The year 2023 is on track to become the worst year for global smartphone shipments in 10 years, with regional macro risks extending smartphone replacement rates to record levels, says the latest report by global research firm Counterpoint.

According to preliminary figures from Counterpoint Research’s latest Global Smartphone Shipment Forecast, the year 2023 shipments are forecast to decline 6% to 1.15 billion units, which is the lowest in a decade.

"Asia is one of the major hurdles to positive growth, as headwinds halt the economic turnaround anticipated for China at the start of the year, and the broader region experiences intensifying declines across emerging markets," the report says.

North America also continues to be a "major drag" on global recovery, it says, with a disappointing H1 setting it up for double-digit full-year declines. Even though there has been strength in the jobs market and inflation falling, consumers are hesitant to upgrade devices, pushing replacement rates for the US and globally to record highs.

“There’s been a decoupling between what’s happening in the economy and consumers buying phones. So far this year it’s been record low upgrades across all carriers,” says Jeff Fieldhack, research director, North America.

“But we’re watching Q4 with interest because the iPhone 15 launch is a window for carriers to steal high-value customers. And with that big iPhone 12 installed base up for grabs promos are going to be aggressive, leaving Apple in a good spot.”

In China, “Apple is well positioned as the premium segment continues to gain more share,” states Ethan Qi, associate director, China.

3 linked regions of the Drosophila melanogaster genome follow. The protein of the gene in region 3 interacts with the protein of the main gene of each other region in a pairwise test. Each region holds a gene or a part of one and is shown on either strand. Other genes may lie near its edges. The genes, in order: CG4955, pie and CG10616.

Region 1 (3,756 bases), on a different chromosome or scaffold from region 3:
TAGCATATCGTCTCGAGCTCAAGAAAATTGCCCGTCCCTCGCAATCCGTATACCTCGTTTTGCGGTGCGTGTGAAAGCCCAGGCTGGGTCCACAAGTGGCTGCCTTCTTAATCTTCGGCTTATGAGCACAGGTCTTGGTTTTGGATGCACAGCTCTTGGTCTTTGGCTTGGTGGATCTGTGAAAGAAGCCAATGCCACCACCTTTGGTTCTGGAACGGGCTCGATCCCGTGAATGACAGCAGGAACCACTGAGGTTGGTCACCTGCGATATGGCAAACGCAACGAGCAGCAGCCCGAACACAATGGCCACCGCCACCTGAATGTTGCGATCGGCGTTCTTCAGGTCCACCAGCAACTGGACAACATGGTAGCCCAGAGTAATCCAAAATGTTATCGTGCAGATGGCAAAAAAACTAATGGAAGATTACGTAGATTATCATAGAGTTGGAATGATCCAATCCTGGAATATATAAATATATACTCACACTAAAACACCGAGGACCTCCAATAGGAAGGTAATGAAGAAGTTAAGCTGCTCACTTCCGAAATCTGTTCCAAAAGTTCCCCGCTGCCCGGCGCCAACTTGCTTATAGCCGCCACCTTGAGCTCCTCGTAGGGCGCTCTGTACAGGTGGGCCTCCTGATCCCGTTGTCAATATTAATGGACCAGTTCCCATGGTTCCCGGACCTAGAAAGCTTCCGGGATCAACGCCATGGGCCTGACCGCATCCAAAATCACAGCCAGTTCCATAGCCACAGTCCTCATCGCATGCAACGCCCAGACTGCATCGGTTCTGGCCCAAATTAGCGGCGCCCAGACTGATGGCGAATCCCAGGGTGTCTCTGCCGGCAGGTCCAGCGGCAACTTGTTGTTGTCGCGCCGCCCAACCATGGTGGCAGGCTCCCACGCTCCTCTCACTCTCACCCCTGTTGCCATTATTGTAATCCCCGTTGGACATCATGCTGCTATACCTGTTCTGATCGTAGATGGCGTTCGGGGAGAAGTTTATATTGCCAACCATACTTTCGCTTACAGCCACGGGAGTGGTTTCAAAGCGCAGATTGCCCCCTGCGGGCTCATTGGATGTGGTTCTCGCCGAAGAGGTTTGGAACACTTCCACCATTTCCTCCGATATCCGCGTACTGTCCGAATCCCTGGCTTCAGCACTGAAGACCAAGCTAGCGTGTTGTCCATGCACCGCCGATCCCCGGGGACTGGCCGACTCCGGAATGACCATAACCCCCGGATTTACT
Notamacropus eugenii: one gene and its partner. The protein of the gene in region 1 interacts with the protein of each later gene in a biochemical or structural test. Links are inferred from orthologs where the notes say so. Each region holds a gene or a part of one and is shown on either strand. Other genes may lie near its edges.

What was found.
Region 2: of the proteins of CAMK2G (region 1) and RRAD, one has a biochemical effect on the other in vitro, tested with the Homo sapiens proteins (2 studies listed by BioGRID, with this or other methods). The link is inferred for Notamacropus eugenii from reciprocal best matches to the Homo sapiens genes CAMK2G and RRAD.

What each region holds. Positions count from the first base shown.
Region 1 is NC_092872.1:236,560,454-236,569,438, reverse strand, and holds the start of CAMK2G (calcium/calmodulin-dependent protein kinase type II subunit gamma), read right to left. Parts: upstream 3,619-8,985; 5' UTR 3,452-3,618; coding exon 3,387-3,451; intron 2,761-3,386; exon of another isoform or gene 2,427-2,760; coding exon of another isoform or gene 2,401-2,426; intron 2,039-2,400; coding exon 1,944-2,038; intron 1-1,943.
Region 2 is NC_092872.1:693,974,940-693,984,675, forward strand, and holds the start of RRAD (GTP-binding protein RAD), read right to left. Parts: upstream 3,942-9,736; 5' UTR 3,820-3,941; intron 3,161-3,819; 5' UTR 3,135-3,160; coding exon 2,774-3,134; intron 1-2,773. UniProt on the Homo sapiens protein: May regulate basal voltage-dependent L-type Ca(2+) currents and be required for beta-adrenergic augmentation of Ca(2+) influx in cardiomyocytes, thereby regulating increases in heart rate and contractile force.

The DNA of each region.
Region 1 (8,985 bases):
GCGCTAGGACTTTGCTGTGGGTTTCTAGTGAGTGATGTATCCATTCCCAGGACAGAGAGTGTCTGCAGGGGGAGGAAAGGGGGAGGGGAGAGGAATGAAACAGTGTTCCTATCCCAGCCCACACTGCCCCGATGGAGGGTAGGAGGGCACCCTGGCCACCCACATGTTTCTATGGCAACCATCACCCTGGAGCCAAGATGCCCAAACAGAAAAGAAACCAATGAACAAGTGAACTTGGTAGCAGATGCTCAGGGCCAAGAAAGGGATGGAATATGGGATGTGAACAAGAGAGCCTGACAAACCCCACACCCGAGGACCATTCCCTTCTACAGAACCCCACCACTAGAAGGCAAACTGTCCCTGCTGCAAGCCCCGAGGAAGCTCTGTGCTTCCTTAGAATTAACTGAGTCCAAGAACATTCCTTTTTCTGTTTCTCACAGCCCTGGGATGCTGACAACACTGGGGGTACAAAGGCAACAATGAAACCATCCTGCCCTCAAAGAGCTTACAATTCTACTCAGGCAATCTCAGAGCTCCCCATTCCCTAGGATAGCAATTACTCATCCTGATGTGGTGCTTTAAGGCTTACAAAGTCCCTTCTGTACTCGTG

However, premium, and ultra-premium growth is a trend that is happening globally and favours vendors like Apple, which have portfolios heavily weighted in the higher segments. "The year 2023 could mark the start of a new era for Apple as a resilient premium market and strong showing in the US could help it become number one globally in terms of annual shipments for the first time ever. It’s the closest Apple’s been to the top spot. We’re talking about a spread that’s literally a few days’ worth of sales,” says Fieldhack.

“Assuming Apple doesn’t run into production problems like it did last year, it’s really a toss-up at this point.”

India, meanwhile, has registered a compound annual growth rate of 23% under the 'Make in India' initiative during 2014-2022 as mobile phone shipments crossed the two-billion cumulative units mark, Counterpoint's other recent report says. This, as a result, has made India the second-biggest mobile phone-producing country.

The huge internal demand, increasing digital literacy, and government push are likely to be the major reasons for this growth. The Indian government has introduced schemes and initiatives such as the phased manufacturing programme (PMP), Make in India, Production Linked Incentive (PLI), and Atma-Nirbhar Bharat (Self-Reliant India) to increase local manufacturing and value addition.

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